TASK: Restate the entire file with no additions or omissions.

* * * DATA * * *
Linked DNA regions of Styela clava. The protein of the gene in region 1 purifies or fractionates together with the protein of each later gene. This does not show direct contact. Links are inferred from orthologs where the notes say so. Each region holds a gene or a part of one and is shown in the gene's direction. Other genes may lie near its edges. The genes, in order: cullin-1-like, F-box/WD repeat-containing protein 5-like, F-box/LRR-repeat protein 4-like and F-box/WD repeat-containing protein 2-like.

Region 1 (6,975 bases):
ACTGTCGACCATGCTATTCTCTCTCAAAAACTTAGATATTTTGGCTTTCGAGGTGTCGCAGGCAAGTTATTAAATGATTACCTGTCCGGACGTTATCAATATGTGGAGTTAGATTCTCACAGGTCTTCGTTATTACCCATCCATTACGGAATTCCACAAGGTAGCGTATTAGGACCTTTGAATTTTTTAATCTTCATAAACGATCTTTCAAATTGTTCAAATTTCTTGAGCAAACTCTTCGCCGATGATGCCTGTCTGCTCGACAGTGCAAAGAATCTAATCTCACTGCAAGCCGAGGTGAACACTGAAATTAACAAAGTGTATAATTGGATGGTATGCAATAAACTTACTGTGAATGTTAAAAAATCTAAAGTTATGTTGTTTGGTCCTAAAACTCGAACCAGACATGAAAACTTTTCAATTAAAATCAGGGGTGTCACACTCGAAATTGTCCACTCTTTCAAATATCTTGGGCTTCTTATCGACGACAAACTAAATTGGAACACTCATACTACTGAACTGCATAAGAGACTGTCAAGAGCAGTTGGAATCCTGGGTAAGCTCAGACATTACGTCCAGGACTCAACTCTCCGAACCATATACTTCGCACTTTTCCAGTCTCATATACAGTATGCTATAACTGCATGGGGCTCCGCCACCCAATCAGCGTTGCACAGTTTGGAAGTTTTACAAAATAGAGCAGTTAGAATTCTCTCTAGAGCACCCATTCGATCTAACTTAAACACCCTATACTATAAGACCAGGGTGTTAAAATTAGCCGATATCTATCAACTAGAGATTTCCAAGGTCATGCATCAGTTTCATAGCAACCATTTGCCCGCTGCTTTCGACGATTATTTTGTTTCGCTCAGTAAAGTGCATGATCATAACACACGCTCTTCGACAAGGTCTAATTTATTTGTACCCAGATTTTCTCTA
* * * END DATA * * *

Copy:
Linked DNA regions of Styela clava. The protein of the gene in region 1 purifies or fractionates together with the protein of each later gene. This does not show direct contact. Links are inferred from orthologs where the notes say so. Each region holds a gene or a part of one and is shown in the gene's direction. Other genes may lie near its edges. The genes, in order: cullin-1-like, F-box/WD repeat-containing protein 5-like, F-box/LRR-repeat protein 4-like and F-box/WD repeat-containing protein 2-like.

Region 1 (6,975 bases):
ACTGTCGACCATGCTATTCTCTCTCAAAAACTTAGATATTTTGGCTTTCGAGGTGTCGCAGGCAAGTTATTAAATGATTACCTGTCCGGACGTTATCAATATGTGGAGTTAGATTCTCACAGGTCTTCGTTATTACCCATCCATTACGGAATTCCACAAGGTAGCGTATTAGGACCTTTGAATTTTTTAATCTTCATAAACGATCTTTCAAATTGTTCAAATTTCTTGAGCAAACTCTTCGCCGATGATGCCTGTCTGCTCGACAGTGCAAAGAATCTAATCTCACTGCAAGCCGAGGTGAACACTGAAATTAACAAAGTGTATAATTGGATGGTATGCAATAAACTTACTGTGAATGTTAAAAAATCTAAAGTTATGTTGTTTGGTCCTAAAACTCGAACCAGACATGAAAACTTTTCAATTAAAATCAGGGGTGTCACACTCGAAATTGTCCACTCTTTCAAATATCTTGGGCTTCTTATCGACGACAAACTAAATTGGAACACTCATACTACTGAACTGCATAAGAGACTGTCAAGAGCAGTTGGAATCCTGGGTAAGCTCAGACATTACGTCCAGGACTCAACTCTCCGAACCATATACTTCGCACTTTTCCAGTCTCATATACAGTATGCTATAACTGCATGGGGCTCCGCCACCCAATCAGCGTTGCACAGTTTGGAAGTTTTACAAAATAGAGCAGTTAGAATTCTCTCTAGAGCACCCATTCGATCTAACTTAAACACCCTATACTATAAGACCAGGGTGTTAAAATTAGCCGATATCTATCAACTAGAGATTTCCAAGGTCATGCATCAGTTTCATAGCAACCATTTGCCCGCTGCTTTCGACGATTATTTTGTTTCGCTCAGTAAAGTGCATGATCATAACACACGCTCTTCGACAAGGTCTAATTTATTTGTACCCAGATTTTCTCTA